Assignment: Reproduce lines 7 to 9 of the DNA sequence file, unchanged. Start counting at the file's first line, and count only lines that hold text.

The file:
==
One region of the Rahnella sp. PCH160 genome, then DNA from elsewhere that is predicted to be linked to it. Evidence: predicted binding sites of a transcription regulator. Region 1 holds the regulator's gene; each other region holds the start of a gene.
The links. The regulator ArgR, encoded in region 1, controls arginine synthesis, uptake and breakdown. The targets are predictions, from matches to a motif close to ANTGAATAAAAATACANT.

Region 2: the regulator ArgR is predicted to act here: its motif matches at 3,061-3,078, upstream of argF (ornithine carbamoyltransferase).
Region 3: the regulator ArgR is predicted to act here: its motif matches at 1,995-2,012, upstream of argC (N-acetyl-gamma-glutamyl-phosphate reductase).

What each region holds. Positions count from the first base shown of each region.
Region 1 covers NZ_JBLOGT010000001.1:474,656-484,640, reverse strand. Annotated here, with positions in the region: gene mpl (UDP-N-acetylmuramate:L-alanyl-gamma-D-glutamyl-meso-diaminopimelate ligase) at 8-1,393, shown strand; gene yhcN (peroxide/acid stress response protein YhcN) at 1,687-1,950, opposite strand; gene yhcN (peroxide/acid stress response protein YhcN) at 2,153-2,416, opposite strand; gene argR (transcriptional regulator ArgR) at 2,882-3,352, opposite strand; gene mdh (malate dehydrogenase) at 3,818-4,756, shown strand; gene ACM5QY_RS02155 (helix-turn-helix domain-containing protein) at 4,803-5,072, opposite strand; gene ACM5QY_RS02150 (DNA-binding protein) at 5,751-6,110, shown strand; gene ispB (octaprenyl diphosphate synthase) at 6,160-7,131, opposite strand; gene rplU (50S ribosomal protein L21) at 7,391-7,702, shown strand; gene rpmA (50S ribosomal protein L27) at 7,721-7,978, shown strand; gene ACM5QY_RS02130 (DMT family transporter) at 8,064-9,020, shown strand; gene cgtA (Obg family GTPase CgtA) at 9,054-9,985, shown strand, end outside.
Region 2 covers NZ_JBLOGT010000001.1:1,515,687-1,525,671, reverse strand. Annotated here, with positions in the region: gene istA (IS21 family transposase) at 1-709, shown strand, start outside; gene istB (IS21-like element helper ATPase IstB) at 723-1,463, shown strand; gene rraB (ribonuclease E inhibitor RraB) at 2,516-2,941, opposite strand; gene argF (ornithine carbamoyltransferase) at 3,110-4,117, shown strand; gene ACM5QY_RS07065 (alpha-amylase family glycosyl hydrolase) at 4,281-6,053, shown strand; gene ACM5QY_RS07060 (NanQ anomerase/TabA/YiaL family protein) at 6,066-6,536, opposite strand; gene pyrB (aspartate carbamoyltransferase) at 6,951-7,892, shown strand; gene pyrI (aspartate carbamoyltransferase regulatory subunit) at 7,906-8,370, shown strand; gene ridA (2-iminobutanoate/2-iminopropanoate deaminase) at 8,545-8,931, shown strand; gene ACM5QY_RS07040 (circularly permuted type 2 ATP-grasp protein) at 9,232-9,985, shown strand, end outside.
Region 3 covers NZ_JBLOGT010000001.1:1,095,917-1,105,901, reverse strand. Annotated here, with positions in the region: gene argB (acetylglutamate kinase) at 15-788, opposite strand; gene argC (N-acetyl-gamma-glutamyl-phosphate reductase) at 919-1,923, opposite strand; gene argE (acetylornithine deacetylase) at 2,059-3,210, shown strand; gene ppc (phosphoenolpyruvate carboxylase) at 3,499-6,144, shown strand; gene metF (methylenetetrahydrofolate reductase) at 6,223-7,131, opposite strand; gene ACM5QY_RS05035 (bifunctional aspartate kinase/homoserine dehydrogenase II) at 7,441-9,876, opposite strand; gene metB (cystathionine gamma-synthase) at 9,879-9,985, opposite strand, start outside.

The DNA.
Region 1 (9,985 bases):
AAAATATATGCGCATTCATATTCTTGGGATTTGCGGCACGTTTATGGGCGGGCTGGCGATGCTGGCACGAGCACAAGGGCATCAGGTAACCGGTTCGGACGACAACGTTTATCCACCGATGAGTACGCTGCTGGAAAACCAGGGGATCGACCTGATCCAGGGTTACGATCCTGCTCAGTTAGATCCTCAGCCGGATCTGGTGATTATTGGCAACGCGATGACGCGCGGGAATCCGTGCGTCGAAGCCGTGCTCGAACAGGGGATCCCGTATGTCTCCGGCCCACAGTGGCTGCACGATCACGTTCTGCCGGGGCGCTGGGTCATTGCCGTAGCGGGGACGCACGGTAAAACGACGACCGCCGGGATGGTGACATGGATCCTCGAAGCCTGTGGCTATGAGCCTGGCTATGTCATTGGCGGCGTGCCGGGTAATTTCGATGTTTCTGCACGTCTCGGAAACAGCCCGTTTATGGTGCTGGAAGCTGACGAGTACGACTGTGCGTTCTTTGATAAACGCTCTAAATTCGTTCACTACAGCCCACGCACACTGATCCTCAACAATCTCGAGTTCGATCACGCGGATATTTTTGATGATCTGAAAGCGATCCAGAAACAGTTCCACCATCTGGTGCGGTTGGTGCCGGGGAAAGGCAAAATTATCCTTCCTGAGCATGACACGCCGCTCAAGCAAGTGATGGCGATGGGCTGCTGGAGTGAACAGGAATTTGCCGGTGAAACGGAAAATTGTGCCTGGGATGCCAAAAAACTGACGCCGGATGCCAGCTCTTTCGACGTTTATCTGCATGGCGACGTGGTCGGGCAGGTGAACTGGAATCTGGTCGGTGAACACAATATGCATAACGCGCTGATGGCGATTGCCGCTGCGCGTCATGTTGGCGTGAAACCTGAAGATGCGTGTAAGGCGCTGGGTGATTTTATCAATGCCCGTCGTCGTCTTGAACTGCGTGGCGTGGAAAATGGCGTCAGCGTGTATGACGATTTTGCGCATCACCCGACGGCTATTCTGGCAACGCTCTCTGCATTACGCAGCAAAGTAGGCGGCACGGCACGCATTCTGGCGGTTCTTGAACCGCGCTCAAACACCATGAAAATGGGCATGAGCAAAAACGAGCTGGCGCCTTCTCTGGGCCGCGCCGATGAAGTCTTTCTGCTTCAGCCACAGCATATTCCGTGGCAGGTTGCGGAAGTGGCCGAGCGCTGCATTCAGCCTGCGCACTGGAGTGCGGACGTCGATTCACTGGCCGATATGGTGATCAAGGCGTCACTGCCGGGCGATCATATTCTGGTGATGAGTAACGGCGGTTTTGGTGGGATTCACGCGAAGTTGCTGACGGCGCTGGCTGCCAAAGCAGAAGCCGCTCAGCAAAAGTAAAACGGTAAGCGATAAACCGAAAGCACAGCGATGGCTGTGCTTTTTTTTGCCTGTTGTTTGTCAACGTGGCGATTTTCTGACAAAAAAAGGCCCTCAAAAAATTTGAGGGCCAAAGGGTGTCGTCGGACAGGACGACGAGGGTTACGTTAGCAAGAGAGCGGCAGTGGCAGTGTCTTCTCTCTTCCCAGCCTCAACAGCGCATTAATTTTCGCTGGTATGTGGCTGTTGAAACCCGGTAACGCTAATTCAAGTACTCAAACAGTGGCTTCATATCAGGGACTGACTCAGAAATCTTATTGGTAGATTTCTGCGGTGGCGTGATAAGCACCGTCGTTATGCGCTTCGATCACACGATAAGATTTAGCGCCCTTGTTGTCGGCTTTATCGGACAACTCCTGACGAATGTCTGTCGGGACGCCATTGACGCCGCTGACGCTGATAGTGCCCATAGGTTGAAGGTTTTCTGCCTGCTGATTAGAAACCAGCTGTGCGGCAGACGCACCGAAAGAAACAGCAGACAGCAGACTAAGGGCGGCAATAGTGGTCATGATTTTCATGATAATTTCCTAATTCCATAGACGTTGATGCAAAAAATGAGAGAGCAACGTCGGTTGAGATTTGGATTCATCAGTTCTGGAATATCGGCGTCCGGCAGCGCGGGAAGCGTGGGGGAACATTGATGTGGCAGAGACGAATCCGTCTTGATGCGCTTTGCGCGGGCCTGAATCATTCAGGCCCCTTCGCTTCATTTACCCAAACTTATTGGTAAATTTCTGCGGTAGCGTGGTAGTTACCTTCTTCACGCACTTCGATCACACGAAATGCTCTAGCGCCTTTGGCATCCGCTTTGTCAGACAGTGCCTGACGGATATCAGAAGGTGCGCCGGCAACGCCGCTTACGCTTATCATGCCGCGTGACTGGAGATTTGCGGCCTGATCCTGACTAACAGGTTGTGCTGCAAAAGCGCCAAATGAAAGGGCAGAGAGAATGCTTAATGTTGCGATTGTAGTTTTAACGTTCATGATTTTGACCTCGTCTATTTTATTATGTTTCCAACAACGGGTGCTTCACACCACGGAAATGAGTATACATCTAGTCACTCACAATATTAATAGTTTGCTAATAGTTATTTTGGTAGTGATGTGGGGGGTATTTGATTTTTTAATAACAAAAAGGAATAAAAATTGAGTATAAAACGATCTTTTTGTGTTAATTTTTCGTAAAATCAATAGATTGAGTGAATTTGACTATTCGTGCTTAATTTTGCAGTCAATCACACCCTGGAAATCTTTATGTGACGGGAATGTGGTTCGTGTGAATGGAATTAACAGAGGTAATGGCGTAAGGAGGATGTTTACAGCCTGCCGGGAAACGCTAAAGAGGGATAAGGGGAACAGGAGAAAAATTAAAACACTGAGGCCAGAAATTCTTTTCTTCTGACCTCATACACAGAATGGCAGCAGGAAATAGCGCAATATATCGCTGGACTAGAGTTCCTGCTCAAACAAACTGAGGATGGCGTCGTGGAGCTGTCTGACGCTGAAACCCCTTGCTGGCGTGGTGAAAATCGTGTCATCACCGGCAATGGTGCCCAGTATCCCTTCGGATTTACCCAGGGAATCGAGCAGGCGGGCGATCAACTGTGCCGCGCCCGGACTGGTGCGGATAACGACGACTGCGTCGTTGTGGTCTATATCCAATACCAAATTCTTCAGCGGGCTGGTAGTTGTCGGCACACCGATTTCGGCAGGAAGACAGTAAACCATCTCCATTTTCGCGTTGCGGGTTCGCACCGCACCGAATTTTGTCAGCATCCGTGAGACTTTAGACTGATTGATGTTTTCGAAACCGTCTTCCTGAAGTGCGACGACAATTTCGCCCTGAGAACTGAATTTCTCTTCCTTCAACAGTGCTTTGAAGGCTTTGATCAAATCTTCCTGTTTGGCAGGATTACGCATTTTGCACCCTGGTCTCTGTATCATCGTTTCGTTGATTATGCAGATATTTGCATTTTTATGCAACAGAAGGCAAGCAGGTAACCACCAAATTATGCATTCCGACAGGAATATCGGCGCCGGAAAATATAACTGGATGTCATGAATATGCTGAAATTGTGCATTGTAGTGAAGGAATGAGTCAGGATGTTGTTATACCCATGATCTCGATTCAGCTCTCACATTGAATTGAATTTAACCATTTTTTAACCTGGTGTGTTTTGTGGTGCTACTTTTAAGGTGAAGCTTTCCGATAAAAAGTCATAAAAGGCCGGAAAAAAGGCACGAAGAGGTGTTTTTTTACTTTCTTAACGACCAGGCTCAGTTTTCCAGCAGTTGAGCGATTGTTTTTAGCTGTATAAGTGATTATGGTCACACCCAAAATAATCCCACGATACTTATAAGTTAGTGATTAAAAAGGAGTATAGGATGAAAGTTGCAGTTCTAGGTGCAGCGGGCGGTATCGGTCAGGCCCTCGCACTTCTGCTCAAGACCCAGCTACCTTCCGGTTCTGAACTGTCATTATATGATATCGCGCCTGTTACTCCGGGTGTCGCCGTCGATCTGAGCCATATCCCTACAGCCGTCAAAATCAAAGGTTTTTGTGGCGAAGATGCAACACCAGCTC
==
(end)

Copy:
Region 2 covers NZ_JBLOGT010000001.1:1,515,687-1,525,671, reverse strand. Annotated here, with positions in the region: gene istA (IS21 family transposase) at 1-709, shown strand, start outside; gene istB (IS21-like element helper ATPase IstB) at 723-1,463, shown strand; gene rraB (ribonuclease E inhibitor RraB) at 2,516-2,941, opposite strand; gene argF (ornithine carbamoyltransferase) at 3,110-4,117, shown strand; gene ACM5QY_RS07065 (alpha-amylase family glycosyl hydrolase) at 4,281-6,053, shown strand; gene ACM5QY_RS07060 (NanQ anomerase/TabA/YiaL family protein) at 6,066-6,536, opposite strand; gene pyrB (aspartate carbamoyltransferase) at 6,951-7,892, shown strand; gene pyrI (aspartate carbamoyltransferase regulatory subunit) at 7,906-8,370, shown strand; gene ridA (2-iminobutanoate/2-iminopropanoate deaminase) at 8,545-8,931, shown strand; gene ACM5QY_RS07040 (circularly permuted type 2 ATP-grasp protein) at 9,232-9,985, shown strand, end outside.
Region 3 covers NZ_JBLOGT010000001.1:1,095,917-1,105,901, reverse strand. Annotated here, with positions in the region: gene argB (acetylglutamate kinase) at 15-788, opposite strand; gene argC (N-acetyl-gamma-glutamyl-phosphate reductase) at 919-1,923, opposite strand; gene argE (acetylornithine deacetylase) at 2,059-3,210, shown strand; gene ppc (phosphoenolpyruvate carboxylase) at 3,499-6,144, shown strand; gene metF (methylenetetrahydrofolate reductase) at 6,223-7,131, opposite strand; gene ACM5QY_RS05035 (bifunctional aspartate kinase/homoserine dehydrogenase II) at 7,441-9,876, opposite strand; gene metB (cystathionine gamma-synthase) at 9,879-9,985, opposite strand, start outside.

The DNA.